The relationship between both women is clearly clichéd, but it is also that relation that justifies the unpopular ending of the film. The mutual despite is obvious from step one, and maybe better voiced when near the end Daniels tells Brent that “I’ve been a revolutionary since I was 13 – the first time I was paid to do it”, hinting that her descent into prostitution was a kind of stance against the system, a means of survival, a strengthner of character. In contrast, Markov’s revolutionary feels more like a pampered rich girl that got bored of having every whim satisfied and wanted to try some action fighting for the poor, something she never was. And the film seems to bear testimony to it.
When we first see Karen Brent on the police wagon that is taking her to prison, she seems more annoyed than frightened or worried with what she was about to experience. She visibly dislikes Daniels that is in the wagon with her, a dislike of which the hooker partakes, eyeing Brent as if she was just a child playing at being a revolutionary with her shiny golden hair, pouty lips and clean battle fatigues. And indeed, despite being a prostitute, Daniels refuses the sexual advances of Logan, asserting her determination to face whatever conditions she would be dealt, but keeping the power to decide what to do, with whom and when. Not so Brent, who easily accepts the unwelcome attention of the guard, as if she is not used to be treated roughly and will do anything in her power not to be hurt. Here it is Daniels who is the revolutionary and Brent the prostitute.
When they fight in the cantina, it is because Daniels shows resentment for Brent surrender before the corruption of the system, and the way Brent deals with it is more akin to a spoilt child than a mature revolutionary. Later on, already chained, when they first fight over which direction to follow – in one of the most erotic bitch slapping contest you can think of (although there is no nudity or clothes-tearing) – Daniels has no trouble in overpowering the weaker girl, showing her totally unfit for guerrilla warfare.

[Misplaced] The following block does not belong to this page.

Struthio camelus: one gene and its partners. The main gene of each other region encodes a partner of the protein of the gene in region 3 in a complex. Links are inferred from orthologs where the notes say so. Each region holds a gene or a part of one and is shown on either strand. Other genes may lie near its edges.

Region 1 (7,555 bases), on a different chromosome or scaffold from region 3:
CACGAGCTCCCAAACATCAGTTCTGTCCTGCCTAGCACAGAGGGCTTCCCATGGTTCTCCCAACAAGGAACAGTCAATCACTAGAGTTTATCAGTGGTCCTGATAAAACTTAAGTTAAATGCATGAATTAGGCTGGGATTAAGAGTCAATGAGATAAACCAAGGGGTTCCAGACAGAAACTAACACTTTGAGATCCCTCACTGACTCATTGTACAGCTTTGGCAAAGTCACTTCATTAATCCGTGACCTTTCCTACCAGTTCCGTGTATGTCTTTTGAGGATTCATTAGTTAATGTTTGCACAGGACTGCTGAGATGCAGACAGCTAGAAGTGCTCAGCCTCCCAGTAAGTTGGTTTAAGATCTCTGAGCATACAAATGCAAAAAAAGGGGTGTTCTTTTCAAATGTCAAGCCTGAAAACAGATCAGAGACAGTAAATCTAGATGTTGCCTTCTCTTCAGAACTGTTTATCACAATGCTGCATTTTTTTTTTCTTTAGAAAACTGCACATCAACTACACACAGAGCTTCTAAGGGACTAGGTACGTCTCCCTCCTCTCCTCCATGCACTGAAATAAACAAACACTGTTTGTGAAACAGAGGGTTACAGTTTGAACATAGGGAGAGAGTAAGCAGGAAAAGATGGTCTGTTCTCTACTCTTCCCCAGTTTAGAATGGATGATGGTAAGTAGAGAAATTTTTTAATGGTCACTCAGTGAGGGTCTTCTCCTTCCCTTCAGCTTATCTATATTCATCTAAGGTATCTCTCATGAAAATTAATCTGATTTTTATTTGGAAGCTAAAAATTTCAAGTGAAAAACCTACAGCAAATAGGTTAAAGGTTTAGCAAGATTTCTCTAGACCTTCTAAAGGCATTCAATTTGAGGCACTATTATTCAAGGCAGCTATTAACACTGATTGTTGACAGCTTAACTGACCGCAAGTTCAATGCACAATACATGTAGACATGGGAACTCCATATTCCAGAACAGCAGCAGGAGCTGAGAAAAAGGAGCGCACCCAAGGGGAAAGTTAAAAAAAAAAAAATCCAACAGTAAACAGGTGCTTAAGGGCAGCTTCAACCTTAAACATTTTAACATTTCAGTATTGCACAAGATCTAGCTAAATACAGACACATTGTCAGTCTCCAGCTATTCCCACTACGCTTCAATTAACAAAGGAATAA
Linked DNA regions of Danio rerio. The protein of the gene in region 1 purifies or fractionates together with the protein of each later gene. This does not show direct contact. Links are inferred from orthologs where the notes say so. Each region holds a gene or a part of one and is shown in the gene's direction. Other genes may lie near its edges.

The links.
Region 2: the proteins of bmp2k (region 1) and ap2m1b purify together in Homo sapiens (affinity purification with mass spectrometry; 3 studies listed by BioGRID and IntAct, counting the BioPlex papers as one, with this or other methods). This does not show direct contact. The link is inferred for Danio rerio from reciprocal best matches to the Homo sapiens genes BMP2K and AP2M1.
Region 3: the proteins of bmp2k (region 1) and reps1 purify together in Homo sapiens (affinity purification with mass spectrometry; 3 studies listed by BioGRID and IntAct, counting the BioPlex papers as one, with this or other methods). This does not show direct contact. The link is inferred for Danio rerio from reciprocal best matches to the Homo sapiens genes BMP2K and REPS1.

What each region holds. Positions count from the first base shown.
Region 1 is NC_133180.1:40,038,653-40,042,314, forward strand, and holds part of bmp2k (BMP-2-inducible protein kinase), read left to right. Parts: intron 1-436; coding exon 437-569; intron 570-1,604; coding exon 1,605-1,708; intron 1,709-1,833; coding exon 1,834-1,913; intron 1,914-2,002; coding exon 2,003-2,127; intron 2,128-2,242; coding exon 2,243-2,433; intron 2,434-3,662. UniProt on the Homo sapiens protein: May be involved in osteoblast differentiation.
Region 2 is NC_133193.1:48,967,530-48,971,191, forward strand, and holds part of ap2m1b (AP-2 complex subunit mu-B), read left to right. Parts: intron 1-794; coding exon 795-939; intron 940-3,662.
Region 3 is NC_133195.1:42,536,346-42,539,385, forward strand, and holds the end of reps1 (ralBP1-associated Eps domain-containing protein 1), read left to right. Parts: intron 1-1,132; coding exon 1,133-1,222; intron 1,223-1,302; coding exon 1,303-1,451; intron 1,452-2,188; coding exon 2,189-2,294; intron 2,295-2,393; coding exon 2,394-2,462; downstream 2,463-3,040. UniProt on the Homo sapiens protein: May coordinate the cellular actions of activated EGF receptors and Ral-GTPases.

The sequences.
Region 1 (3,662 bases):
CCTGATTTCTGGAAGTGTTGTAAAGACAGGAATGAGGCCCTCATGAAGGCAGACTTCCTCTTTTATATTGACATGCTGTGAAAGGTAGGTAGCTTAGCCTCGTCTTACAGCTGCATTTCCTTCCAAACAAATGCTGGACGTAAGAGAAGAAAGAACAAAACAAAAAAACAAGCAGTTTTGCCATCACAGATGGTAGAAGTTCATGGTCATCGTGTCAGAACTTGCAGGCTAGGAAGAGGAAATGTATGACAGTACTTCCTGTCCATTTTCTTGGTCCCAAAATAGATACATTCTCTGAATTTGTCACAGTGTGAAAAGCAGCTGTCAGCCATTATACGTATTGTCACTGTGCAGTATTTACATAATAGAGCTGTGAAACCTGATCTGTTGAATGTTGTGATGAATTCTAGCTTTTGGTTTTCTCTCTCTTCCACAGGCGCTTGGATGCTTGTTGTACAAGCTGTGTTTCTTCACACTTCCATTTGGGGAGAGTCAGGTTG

Then, although the plot is to thin to allow room for deep character building, it is during their run from their pursuers that they begin to respect one another, to learn to cooperate and to love each other, a moment of bonding that occurs when Daniels kills Luis (Subas Herrero) when he attempts to rape Brent. If when they escaped the wagon Daniels seems to kill Logan out of pure revenge for the corruption she stands for, and Brent seems more like a unwilling participant, when it comes the time to kill Luis it is for survival, true, but it is also to protect a friend.
And that is why Brent must die. After growing from a pampering rich girl into a true revolutionary, she must die with boots on and a gun in her hand, helping Daniels escape from the killers. Just as had recently happened to Che Guevara - another Ernesto - whose pictures exposed by the CIA made him look Christ-like. It is a shocking and unexpected death, but it is a beautiful death nonetheless. Elegiac, one could say, as it seems fit for a hero – for a revolutionary fighting against the corrupt system that we’ve been shown all over the film, where the girls meet no one that is sympathetic. And it is the expression of pain and loss in Daniels face that most clearly shows us that Brent has grown up to be that hero she used to play at. And no ending could be more fit to this movie.